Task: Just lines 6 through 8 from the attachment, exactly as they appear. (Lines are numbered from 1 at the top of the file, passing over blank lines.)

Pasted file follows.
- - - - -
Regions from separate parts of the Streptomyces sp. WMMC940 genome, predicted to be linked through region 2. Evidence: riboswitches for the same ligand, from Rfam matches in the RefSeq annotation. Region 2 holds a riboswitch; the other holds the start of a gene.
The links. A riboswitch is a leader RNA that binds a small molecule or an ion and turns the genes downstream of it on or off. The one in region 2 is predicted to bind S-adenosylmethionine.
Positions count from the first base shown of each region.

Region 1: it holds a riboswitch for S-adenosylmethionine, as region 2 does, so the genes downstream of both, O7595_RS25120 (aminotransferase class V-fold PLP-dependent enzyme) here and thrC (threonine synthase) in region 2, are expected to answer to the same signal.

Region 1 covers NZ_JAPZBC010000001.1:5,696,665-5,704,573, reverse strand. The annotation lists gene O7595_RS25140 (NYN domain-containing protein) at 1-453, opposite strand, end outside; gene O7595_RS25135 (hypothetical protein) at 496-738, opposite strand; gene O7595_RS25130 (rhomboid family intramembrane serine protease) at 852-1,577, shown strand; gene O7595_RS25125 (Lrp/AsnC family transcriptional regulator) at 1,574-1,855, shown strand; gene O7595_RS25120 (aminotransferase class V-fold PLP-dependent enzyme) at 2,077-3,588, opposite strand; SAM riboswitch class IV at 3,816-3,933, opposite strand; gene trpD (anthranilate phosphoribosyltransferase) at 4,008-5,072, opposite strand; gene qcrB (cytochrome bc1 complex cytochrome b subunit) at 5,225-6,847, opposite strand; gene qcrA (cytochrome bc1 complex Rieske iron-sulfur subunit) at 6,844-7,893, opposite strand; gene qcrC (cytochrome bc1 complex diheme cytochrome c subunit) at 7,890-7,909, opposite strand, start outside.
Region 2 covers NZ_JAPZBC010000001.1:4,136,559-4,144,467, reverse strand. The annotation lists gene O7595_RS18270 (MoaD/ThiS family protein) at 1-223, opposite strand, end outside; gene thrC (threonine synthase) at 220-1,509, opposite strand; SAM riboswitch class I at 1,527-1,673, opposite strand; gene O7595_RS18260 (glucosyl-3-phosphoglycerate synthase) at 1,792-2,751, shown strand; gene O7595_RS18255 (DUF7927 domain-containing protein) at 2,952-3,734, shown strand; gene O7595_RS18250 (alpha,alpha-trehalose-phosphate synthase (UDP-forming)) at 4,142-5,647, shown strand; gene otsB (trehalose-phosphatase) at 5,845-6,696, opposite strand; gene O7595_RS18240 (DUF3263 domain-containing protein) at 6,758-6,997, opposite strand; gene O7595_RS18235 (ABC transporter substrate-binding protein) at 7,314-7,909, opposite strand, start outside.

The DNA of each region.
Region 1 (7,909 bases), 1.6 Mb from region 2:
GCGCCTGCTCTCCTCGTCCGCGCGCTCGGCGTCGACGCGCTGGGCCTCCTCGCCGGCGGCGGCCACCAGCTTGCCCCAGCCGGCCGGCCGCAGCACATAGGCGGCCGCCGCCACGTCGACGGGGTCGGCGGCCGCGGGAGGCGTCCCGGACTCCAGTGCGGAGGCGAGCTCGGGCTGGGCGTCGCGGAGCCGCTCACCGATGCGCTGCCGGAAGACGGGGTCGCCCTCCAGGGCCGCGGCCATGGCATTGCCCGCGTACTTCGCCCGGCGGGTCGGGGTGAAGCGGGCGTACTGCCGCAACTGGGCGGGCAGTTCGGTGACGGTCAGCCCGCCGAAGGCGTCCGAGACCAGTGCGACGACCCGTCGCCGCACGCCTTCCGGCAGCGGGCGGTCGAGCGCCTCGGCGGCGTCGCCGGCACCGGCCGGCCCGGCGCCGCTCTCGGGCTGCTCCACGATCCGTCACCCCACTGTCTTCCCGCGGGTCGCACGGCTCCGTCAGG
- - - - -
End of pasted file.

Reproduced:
Region 2 covers NZ_JAPZBC010000001.1:4,136,559-4,144,467, reverse strand. The annotation lists gene O7595_RS18270 (MoaD/ThiS family protein) at 1-223, opposite strand, end outside; gene thrC (threonine synthase) at 220-1,509, opposite strand; SAM riboswitch class I at 1,527-1,673, opposite strand; gene O7595_RS18260 (glucosyl-3-phosphoglycerate synthase) at 1,792-2,751, shown strand; gene O7595_RS18255 (DUF7927 domain-containing protein) at 2,952-3,734, shown strand; gene O7595_RS18250 (alpha,alpha-trehalose-phosphate synthase (UDP-forming)) at 4,142-5,647, shown strand; gene otsB (trehalose-phosphatase) at 5,845-6,696, opposite strand; gene O7595_RS18240 (DUF3263 domain-containing protein) at 6,758-6,997, opposite strand; gene O7595_RS18235 (ABC transporter substrate-binding protein) at 7,314-7,909, opposite strand, start outside.

The DNA of each region.
Region 1 (7,909 bases), 1.6 Mb from region 2: